South Dakota’s ban passed the Legislature in February with nearly 86% of legislators voting for the bill, and Gov. Kristi Noem signed the bill into law saying it is “protecting kids from harmful, permanent medical procedures.” It bans health care professionals who treat transgender children from prescribing drugs such as puberty blockers and performing some types of surgeries. Health care providers could lose their license if caught providing the banned services and could also be held liable in lawsuits.
Medical experts say gender-affirming surgeries for minors are rare, drugs are only administered after years of therapy to analyze the condition of the child, and receiving treatment as a minor through puberty blockers and hormone therapy could prevent invasive procedures that transgender people might otherwise undergo as adults.
The bill became law on July 1. A provision allows children already receiving care to receive systematically reduced treatment until 2024.
A fraction of South Dakotans under the age of 18 identify as transgender. That leaves those individuals to seek care out of state – requiring time off from work and school, travel costs and other financial burdens, such as paying for treatment outside of insurance networks.
State Attorney General Marty Jackley signed a letter of support along with 18 other attorneys general last month, urging the Biden administration to withdraw a proposed rule shielding the medical records of people seeking abortions or gender-affirming care across state lines.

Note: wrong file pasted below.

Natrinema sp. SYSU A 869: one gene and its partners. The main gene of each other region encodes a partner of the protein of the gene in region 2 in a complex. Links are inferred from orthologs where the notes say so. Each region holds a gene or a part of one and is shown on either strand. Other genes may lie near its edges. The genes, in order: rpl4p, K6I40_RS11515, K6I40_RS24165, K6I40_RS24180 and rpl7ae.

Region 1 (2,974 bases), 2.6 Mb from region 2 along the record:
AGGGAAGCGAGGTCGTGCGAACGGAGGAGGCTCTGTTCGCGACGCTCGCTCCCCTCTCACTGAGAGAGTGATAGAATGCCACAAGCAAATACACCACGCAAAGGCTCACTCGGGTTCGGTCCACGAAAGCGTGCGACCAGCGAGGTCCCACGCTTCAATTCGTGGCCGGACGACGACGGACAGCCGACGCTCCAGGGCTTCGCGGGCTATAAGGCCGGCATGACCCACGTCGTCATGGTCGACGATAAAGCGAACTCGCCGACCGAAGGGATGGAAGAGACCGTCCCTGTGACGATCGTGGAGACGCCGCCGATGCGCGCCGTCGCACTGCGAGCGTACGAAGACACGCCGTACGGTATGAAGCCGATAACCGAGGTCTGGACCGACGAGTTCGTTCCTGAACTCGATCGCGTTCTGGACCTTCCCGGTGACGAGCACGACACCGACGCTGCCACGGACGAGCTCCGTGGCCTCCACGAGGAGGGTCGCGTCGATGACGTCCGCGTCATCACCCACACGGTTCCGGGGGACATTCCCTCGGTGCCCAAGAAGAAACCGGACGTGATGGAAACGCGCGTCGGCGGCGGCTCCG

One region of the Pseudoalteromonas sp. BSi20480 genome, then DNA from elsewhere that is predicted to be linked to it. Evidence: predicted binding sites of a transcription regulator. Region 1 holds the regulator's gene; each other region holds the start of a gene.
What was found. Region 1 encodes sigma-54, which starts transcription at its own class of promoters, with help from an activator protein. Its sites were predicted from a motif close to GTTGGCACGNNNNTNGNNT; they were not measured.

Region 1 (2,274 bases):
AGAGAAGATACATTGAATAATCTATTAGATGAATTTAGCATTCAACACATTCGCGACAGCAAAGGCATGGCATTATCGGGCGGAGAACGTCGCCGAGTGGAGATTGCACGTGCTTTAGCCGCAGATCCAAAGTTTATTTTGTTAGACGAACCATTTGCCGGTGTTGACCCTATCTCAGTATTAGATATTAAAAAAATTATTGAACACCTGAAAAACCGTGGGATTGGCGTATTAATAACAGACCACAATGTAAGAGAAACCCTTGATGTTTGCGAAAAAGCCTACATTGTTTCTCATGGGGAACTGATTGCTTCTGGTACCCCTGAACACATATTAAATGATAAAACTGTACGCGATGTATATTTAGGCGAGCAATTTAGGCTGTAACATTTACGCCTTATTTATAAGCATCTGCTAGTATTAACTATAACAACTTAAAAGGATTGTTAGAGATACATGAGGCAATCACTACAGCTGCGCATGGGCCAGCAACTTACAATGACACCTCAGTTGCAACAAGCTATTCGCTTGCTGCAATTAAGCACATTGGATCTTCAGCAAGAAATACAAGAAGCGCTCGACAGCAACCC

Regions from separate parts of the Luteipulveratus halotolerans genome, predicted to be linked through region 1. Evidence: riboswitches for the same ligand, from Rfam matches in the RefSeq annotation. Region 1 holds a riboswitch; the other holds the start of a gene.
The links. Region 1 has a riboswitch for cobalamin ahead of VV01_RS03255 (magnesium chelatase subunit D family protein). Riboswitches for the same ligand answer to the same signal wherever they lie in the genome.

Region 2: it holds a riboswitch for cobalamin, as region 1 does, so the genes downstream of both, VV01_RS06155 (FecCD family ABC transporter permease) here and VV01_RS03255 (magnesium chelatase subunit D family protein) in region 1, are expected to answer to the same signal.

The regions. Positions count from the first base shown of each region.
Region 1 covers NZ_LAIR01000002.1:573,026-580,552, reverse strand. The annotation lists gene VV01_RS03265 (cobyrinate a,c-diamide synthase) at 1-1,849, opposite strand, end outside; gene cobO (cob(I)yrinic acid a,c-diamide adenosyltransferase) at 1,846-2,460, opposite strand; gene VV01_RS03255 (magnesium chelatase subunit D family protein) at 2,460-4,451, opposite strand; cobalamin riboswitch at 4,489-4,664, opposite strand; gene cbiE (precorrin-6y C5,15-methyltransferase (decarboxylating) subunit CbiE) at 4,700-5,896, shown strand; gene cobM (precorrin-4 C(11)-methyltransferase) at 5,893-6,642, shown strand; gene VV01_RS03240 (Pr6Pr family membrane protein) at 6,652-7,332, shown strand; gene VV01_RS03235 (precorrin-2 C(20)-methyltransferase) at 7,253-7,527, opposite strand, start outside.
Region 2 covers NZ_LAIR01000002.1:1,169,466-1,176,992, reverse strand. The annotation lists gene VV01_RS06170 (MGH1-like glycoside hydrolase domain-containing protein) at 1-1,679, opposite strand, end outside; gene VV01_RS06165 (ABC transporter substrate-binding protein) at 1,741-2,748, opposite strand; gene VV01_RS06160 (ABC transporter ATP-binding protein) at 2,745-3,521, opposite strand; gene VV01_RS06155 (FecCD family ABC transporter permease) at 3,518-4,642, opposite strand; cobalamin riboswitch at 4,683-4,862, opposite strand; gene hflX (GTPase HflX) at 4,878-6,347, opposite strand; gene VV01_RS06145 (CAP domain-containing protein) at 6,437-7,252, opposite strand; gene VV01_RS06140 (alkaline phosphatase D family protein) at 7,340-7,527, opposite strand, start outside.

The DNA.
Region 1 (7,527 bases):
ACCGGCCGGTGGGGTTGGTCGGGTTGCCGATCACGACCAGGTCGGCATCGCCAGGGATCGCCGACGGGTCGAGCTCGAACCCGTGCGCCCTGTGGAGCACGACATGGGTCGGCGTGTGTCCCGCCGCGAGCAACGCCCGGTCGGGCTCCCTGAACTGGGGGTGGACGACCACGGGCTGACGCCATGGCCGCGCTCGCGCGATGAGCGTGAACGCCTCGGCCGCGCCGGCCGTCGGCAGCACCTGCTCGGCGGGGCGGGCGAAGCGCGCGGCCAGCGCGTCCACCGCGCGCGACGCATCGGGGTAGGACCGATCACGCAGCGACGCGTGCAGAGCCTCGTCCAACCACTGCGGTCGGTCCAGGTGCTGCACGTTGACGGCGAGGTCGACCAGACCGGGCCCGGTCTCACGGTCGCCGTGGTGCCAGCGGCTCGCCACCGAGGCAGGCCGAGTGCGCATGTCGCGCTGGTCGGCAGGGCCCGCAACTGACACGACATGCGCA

Elizabeth Broekemeier, a speaker at the “We Won’t Go Back” rally held in downtown Sioux Falls last week and a mother of a transgender child, said her son is seeking gender-affirming care in Minnesota. He’s also planning to leave the state as soon as he turns 18 years old.
“My son is worried constantly that somebody is going to attack him, that he might be outed in some way,” Broekemeier said. “He doesn’t want to live in South Dakota. He constantly asks if we can move to Minnesota. He doesn’t feel like he’s welcome here.”
Legislative and electoral options
Instead of waiting on a lawsuit or a U.S. Supreme Court decision, some South Dakotans opposed to the state’s law are considering two other options in the short term: pressuring the Legislature to repeal it, or introducing a ballot referendum.
Given the lack of education surrounding transgender health care among South Dakota voters, protesters attending the rally questioned if a ballot measure could be successful.
“People of course don’t want to hurt children,” said Jessica Meyers, president of the Transformation Project Board. “But they don’t realize that trans individuals and kids in the LGBT community have an 80% higher chance of self harm than regular kiddos.”
Some protesters are hoping to pressure lawmakers to change their positions on the law and repeal it during the 2024 legislative session, which begins in January. Such a move would “undo the harm the new law will inevitably cause for trans South Dakotans – and avoid costly taxpayer-funded litigation, like in Arkansas,” said Samantha Chapman, ACLU of South Dakota advocacy manager.
Rep. Kameron Nelson, D-Sioux Falls, was a vocal opponent of House Bill 1080 during this year’s legislative session. He plans to introduce legislation to repeal the law.
“We’ll be very vocal this next legislative session and demand that my colleagues consider a repeal of HB 1080,” Nelson told South Dakota Searchlight. “As far as a referendum to the people, if (legislators) take no action then, of course, we’re going to consider all of our options.”